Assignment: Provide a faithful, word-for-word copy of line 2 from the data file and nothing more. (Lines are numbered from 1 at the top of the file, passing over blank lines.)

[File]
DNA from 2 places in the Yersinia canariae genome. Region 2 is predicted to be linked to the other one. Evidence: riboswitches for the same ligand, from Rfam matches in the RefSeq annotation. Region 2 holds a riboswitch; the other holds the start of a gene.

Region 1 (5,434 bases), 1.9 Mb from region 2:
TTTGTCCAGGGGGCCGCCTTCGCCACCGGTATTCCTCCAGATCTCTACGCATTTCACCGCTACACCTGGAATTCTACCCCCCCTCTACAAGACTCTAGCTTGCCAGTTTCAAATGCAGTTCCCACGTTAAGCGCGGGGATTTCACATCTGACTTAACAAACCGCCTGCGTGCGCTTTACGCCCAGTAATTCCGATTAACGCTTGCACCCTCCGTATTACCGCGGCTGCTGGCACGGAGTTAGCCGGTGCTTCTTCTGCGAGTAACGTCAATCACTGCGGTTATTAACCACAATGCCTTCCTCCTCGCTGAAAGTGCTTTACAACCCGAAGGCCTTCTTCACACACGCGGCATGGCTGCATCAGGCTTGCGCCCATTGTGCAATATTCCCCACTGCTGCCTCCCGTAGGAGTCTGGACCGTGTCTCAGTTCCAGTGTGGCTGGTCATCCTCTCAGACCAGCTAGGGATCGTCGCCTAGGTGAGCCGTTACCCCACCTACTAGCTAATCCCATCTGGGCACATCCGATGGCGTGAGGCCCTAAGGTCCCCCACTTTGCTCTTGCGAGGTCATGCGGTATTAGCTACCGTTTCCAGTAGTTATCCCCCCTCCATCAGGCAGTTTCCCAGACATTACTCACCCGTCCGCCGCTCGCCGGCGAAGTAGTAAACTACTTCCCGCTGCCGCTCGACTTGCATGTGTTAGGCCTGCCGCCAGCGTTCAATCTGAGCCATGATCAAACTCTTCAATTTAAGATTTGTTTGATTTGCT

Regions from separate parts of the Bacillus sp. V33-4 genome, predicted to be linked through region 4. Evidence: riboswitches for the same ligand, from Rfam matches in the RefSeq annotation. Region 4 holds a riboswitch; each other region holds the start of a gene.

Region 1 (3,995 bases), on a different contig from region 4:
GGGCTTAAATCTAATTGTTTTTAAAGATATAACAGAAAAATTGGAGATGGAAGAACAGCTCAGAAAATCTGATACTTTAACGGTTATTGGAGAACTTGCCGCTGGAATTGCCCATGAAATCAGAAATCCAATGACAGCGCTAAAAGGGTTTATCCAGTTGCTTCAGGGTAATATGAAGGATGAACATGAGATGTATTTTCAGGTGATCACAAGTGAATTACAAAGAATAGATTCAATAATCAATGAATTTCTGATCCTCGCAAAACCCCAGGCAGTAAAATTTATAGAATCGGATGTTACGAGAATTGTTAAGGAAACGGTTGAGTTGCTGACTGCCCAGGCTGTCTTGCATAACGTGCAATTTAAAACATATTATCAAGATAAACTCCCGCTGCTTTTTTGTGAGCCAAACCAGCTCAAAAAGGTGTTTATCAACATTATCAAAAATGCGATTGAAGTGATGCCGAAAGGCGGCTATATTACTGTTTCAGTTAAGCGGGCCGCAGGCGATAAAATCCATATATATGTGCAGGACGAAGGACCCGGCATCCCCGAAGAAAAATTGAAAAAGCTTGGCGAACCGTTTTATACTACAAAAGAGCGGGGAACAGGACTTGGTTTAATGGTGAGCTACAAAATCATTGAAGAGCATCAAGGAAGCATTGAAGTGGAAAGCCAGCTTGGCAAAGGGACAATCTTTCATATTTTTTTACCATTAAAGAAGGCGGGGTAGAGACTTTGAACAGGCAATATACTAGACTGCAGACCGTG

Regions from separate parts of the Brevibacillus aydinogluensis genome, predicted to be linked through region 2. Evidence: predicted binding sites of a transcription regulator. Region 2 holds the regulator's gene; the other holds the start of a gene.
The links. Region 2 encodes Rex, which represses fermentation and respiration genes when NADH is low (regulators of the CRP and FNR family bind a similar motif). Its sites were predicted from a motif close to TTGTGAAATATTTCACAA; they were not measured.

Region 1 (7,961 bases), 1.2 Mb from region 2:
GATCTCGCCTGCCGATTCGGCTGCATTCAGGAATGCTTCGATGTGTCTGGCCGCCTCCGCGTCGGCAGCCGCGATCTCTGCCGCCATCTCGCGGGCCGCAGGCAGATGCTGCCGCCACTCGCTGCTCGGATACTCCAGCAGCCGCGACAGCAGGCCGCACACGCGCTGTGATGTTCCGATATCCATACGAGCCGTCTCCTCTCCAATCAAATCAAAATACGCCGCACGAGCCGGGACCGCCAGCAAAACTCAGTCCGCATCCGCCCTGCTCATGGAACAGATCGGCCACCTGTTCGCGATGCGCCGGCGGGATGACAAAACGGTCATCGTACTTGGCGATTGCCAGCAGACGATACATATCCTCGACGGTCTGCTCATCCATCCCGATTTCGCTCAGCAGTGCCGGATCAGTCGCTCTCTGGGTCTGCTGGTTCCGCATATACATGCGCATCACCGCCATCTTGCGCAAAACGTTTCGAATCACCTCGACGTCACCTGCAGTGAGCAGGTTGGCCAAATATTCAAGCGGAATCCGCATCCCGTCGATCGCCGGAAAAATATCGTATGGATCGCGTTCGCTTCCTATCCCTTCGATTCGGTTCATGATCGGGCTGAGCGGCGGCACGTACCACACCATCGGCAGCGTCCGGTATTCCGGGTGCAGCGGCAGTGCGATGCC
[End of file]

Region 1 (5,434 bases), 1.9 Mb from region 2: